But then I come along, my furrowed brow, my tilted puppy dog head, the "tell me more" that's always on the tip of my tongue. I discovered as an adult child, the secret that I hear many parents discover about their older children. That sometimes, to encourage an opening to conversation, you just need to change the scenery. Take them for a drive, go for a walk in the park, get some ice cream. In my case, turn off the murder mysteries, and sip iced tea in the backyard while the dog romps around. I don't know how or why it works, but sometimes it does. An opening appears. Poet and singer Leonard Cohen said: “There is a crack in everything, that's how the light gets in.”


My mom knew that huge changes were approaching. She knew she’d not been well for some time, that she was declining, mentally and physically. She knew that her agency around her own life and our lives as a family was waning, that one day, her tangible, touchable flesh and bone presence would no longer be the tie that binds. She knew that sooner than any of us would be ready for, she would be leaving us.


Jesus, in our gospel today, knew that he would soon be leaving his friends, and given the pained questions raised at the meal they’d just shared, it was clear that his leaving was coming sooner than some of them were ready for.


That afternoon in her backyard, mom and I talked honestly about some of the potential things we might need to consider: possible in-home assistance for this desperately private and ferociously independent woman; potential displacement from the home where she’d lived for 50 years and raised 4 kids as a single mom. A loss of autonomy. A loss of routine. A loss of car keys. Her stiff upper lip trembled a bit, and she began to cry. I asked her if she could tell me more about those tears, if she could put into words what she was thinking.


And despite the myriad ways her mind and body were betraying her, she was able to clearly say: “I just want you kids to be alright. I want you to stay together as a family. I want you to love each other after I’m gone.”


And how did I respond to this tender confession, this plea, this vulnerable expression of her hopes for our lives without her?


”Geez ma, I just don’t know if I can do that.” Thankfully, I used my inside voice and kept that thought right here.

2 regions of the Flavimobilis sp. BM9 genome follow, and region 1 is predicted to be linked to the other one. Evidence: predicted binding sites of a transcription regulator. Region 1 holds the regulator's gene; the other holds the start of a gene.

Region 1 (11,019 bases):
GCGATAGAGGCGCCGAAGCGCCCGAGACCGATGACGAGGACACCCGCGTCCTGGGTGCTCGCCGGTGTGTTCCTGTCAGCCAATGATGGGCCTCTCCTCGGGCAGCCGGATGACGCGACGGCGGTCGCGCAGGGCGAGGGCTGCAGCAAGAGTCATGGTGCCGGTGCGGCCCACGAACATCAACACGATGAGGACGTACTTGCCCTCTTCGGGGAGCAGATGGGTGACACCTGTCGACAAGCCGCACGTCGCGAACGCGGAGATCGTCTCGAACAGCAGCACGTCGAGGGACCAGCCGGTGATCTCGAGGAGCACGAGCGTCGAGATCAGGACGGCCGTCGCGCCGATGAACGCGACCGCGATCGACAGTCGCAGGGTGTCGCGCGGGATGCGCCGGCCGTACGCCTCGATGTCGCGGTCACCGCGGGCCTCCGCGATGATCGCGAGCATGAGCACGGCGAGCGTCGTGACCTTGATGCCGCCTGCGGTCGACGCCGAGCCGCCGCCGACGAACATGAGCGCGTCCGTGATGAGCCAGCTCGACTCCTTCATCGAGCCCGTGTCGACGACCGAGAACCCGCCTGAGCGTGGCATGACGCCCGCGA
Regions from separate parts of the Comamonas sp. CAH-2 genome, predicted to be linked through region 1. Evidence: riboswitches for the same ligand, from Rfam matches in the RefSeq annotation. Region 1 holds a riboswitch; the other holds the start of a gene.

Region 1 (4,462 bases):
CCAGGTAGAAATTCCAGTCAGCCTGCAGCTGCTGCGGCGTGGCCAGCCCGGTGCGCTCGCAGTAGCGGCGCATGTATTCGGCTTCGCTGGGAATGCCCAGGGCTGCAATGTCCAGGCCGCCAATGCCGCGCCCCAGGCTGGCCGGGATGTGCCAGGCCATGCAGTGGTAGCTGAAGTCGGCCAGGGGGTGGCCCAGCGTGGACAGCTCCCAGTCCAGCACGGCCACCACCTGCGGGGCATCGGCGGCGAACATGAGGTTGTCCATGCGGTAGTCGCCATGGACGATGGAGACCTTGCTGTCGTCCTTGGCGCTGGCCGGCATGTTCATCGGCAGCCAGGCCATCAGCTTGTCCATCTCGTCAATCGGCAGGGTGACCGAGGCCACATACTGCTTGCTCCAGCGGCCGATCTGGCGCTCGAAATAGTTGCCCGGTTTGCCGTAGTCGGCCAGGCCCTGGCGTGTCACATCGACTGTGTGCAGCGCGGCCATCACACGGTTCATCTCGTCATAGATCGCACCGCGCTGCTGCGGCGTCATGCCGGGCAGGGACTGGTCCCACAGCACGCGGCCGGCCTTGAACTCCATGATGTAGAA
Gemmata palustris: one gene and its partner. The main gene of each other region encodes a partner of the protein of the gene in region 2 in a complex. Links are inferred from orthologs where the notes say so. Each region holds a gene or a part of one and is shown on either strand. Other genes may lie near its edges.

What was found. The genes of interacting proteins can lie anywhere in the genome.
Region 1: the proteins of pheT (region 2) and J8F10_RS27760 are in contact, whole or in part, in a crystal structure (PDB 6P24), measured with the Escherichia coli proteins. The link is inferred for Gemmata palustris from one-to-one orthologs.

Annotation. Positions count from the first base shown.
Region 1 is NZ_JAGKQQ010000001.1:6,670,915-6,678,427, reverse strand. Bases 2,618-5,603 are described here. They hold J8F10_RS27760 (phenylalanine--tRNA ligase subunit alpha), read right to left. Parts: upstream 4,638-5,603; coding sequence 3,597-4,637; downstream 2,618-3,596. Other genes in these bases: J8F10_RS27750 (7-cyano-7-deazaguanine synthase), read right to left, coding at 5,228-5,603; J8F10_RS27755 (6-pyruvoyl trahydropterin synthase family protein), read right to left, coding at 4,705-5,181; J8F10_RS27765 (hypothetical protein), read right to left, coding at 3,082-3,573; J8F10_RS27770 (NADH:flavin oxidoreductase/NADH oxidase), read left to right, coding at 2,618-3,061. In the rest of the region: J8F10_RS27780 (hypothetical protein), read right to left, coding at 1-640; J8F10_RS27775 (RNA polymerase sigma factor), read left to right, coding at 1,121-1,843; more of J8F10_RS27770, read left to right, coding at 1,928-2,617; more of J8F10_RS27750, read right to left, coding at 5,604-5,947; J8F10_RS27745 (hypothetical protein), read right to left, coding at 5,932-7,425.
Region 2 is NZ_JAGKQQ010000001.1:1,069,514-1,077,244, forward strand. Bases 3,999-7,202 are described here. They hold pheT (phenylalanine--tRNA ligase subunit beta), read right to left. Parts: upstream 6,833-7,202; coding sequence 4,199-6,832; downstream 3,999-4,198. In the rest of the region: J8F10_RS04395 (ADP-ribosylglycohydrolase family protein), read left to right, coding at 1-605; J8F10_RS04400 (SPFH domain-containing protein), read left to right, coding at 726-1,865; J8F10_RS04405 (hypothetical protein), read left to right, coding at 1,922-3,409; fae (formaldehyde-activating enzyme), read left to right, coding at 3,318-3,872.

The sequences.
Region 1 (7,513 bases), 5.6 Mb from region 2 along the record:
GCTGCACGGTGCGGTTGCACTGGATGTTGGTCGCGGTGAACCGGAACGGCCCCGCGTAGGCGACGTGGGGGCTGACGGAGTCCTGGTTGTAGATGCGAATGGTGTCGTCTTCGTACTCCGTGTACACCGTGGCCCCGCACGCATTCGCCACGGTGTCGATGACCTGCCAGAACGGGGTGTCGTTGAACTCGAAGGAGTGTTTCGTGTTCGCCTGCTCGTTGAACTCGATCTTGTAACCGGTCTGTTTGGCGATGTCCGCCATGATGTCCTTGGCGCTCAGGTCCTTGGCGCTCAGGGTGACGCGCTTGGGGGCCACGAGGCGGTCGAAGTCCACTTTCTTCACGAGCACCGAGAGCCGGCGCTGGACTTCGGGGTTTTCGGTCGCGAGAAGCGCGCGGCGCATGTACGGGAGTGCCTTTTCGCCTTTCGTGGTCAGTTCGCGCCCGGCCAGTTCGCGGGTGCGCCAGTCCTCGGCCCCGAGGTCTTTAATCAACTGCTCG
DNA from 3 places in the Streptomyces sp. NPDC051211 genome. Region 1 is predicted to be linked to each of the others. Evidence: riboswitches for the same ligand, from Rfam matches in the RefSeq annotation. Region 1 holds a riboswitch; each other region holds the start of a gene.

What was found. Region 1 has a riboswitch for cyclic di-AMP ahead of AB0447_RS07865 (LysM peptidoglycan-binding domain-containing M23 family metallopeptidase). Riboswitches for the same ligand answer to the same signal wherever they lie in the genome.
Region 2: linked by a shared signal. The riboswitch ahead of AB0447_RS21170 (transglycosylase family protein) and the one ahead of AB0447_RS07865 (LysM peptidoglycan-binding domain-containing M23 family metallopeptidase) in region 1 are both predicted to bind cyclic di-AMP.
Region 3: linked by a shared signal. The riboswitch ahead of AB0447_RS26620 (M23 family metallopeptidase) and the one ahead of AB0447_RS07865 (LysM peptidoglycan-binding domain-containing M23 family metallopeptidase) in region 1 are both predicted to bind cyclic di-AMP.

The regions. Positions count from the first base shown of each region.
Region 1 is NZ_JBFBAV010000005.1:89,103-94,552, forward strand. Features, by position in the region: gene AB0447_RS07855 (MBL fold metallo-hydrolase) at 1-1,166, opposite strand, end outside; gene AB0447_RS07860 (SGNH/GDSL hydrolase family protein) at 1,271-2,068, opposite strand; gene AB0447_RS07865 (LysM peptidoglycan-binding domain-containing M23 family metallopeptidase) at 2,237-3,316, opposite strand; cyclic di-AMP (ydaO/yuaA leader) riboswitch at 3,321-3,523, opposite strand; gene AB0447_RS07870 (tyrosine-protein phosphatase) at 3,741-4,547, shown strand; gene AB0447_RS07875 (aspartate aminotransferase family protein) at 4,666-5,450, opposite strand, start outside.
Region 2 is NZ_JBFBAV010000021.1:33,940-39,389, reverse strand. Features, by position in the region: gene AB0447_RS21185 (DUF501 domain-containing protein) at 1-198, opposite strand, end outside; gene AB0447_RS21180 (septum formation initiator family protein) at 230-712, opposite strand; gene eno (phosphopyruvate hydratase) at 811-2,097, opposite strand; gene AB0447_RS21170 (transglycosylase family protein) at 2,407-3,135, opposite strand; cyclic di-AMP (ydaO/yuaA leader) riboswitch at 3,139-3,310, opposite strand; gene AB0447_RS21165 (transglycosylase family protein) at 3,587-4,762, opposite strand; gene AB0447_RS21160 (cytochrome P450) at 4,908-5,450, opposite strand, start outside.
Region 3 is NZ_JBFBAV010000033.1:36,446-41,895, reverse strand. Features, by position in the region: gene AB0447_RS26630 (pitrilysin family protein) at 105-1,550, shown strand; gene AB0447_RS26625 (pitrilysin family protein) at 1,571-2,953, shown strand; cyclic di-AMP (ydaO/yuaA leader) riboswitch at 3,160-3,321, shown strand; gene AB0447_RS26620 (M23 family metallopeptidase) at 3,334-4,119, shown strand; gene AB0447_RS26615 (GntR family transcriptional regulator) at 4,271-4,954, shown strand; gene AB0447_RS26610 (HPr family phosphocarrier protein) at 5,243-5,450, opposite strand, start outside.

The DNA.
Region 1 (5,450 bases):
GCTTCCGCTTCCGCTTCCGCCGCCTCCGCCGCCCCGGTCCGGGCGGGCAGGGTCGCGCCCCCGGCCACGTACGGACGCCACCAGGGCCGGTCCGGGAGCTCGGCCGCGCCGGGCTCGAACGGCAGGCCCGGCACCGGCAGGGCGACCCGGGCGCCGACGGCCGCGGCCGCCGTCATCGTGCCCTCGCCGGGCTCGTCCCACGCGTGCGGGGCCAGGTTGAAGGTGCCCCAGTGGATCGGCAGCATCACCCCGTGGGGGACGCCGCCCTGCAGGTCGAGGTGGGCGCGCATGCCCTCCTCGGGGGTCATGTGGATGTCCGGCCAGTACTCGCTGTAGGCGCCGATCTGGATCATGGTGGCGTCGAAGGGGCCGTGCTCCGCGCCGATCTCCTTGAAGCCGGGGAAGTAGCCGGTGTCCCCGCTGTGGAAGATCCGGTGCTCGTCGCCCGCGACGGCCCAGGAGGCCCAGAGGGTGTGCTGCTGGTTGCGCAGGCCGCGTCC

Sidenote: To cut myself a little slack, I do wonder if, when Jesus prayed in front of his followers that they might carry on without his physical presence in peace and unity,

if any of them looked around and with their inside voices, muttered, “Geez…. I just don’t know if I can do that.”


See, I’d been kinda mad at my brother for 5, 8, 12, 20 years. I mean, we were on speaking terms, but those terms were often chilled and served with a side of defensiveness. Years of mutual resentment had built up. Turns out he’d been kinda mad at me for 5, 8, 12, 20 years.


And yet, here sat my mom, glimpsing the foreshadowed ebbing of her life, telling me that what mattered to her most, was us. We belonged to her. But we also belong to one another.


Hear again the words of Jesus: “God, I pray for these you gave me. They were yours in the first place. Guard them as they pursue this life, that they can be one in heart and mind.”


In my mom’s words also, I heard a prayer: that we be ok without her, that we continue what she started in us, that in her absence, we’d find joy and purpose and belonging in one another.


There is a crack in everything. A crack in her fortitude, a crack in my resistance to confront and repair my part in the disconnect with my brother. There, in her backyard, some light got in.


O God, do not leave us comfortless.


Jesus, knowing that his tangible and touchable flesh and bone presence would no longer be the tie that binds, prayed for his followers.


Jesus, as my ears hear it, in praying for his followers then, was also praying for his followers now. For you. For me. For us.


Guard them as they pursue this life, that they can be one in heart and mind.

Make them holy, transformed in truth. As I return to you, may my people experience my joy, made complete in them.


We, having been prayed for by the One to whom we belong, find ourselves comforted, carried and companioned by one another. In purpose, in unity, in mission. In belonging. In love.


Today is my first Mother’s Day without my mom, as she has also returned to God. Yet, I have not been left comfortless.


And in a sweet touch of serendipity, I am spending the afternoon with my brother. Amen.